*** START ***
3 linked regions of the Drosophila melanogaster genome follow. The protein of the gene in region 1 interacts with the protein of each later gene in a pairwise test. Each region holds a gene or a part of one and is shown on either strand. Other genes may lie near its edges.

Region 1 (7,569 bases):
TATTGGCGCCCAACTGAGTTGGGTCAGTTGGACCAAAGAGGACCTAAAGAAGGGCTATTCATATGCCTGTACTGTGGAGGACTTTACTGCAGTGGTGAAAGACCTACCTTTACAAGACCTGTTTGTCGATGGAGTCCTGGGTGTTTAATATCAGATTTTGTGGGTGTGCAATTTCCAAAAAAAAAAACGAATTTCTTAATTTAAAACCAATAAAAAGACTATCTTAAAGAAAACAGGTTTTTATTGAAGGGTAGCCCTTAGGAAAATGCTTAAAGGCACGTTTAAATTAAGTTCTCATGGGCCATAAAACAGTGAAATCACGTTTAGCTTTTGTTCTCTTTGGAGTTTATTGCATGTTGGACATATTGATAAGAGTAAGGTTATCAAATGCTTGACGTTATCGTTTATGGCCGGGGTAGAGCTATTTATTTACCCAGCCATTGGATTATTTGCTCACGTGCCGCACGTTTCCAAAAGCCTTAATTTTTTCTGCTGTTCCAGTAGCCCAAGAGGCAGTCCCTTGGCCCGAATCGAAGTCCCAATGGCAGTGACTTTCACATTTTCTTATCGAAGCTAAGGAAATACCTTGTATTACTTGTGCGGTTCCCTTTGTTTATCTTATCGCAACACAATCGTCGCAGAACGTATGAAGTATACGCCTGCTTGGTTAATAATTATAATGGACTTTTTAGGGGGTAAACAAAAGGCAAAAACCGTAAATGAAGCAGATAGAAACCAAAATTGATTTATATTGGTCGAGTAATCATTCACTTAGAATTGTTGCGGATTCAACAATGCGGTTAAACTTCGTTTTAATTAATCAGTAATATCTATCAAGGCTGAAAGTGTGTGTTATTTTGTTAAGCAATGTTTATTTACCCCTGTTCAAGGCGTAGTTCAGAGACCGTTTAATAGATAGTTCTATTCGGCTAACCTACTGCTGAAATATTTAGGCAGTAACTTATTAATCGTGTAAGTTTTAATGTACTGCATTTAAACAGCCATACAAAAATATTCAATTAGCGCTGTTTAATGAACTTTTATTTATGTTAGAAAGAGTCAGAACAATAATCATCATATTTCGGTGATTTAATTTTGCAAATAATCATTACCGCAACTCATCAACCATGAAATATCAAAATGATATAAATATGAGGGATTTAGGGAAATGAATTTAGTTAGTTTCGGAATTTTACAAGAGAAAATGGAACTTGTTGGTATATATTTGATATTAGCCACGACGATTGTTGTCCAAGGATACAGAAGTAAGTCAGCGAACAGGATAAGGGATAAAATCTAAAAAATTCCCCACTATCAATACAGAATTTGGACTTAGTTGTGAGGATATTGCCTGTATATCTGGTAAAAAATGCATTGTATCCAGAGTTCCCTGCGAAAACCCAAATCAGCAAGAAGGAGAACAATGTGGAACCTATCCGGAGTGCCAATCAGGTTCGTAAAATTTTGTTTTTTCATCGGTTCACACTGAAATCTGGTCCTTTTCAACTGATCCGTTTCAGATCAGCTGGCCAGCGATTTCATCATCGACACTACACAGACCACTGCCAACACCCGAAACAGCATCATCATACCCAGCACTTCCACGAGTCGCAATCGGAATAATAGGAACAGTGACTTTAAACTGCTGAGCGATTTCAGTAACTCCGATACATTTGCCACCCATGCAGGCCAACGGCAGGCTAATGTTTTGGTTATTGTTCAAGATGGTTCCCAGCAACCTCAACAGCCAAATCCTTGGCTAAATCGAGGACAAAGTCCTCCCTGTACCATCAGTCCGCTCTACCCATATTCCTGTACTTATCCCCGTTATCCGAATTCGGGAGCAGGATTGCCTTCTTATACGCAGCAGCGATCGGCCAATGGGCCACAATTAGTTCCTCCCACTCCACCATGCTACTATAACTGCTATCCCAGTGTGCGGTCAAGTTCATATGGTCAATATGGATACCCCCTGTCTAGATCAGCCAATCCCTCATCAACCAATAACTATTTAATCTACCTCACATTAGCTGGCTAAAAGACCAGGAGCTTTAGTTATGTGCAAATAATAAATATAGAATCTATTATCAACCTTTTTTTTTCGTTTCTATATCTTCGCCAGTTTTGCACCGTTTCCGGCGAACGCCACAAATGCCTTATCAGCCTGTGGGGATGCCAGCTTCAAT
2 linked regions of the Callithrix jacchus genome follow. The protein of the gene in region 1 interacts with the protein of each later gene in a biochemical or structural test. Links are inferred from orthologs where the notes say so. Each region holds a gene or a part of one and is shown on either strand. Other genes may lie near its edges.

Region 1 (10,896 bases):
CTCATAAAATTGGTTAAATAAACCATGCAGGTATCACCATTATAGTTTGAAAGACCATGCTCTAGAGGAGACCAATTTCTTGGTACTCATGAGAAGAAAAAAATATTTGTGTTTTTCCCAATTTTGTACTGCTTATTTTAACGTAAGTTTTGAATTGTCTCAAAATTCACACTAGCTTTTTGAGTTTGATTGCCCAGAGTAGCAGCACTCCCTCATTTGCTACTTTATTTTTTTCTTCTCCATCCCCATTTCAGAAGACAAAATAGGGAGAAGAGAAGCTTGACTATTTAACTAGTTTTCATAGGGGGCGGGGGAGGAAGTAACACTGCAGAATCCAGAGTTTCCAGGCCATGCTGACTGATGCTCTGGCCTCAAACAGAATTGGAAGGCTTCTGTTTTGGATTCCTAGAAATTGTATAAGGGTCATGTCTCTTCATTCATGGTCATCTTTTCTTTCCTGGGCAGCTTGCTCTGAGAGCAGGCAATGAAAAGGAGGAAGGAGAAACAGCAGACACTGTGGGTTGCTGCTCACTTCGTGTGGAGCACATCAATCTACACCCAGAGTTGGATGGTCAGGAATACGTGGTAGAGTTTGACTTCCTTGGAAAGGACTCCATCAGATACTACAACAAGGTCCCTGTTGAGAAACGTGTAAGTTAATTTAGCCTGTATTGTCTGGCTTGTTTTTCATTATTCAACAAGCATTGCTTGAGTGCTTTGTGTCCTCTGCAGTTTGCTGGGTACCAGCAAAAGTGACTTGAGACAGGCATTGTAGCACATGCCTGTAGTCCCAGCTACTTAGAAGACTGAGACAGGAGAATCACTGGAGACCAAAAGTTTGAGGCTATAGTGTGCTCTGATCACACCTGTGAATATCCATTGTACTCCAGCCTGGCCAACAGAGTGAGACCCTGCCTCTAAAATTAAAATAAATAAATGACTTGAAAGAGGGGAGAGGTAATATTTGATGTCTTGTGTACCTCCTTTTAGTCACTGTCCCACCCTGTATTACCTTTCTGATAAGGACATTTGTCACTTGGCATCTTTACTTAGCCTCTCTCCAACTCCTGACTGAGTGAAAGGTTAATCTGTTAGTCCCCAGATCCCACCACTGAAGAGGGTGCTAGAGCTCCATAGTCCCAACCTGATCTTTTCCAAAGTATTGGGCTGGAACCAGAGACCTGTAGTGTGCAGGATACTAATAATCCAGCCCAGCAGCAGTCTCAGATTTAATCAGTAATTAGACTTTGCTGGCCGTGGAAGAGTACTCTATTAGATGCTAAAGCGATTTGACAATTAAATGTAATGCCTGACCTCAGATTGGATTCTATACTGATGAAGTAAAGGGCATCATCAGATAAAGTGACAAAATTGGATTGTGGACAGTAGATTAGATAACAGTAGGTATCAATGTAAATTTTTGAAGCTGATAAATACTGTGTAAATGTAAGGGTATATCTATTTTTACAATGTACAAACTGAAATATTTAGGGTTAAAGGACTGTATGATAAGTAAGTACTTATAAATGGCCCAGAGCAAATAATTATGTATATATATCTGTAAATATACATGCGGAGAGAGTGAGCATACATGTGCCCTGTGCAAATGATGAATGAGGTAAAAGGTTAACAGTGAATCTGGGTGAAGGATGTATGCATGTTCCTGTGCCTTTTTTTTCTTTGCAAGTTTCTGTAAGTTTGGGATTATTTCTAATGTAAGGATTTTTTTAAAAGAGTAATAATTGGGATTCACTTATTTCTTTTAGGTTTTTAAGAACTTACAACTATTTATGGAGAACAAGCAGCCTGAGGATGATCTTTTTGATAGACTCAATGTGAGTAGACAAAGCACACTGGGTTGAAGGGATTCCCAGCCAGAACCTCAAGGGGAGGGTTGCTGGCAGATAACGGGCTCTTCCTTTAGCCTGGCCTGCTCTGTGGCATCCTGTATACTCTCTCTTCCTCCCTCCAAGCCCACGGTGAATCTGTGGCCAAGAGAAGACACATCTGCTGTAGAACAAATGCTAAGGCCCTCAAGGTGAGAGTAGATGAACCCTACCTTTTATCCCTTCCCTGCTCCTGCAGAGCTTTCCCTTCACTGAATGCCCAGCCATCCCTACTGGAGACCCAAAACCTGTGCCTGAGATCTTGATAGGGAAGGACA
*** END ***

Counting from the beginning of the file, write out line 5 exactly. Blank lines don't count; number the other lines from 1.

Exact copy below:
Region 1 (10,896 bases):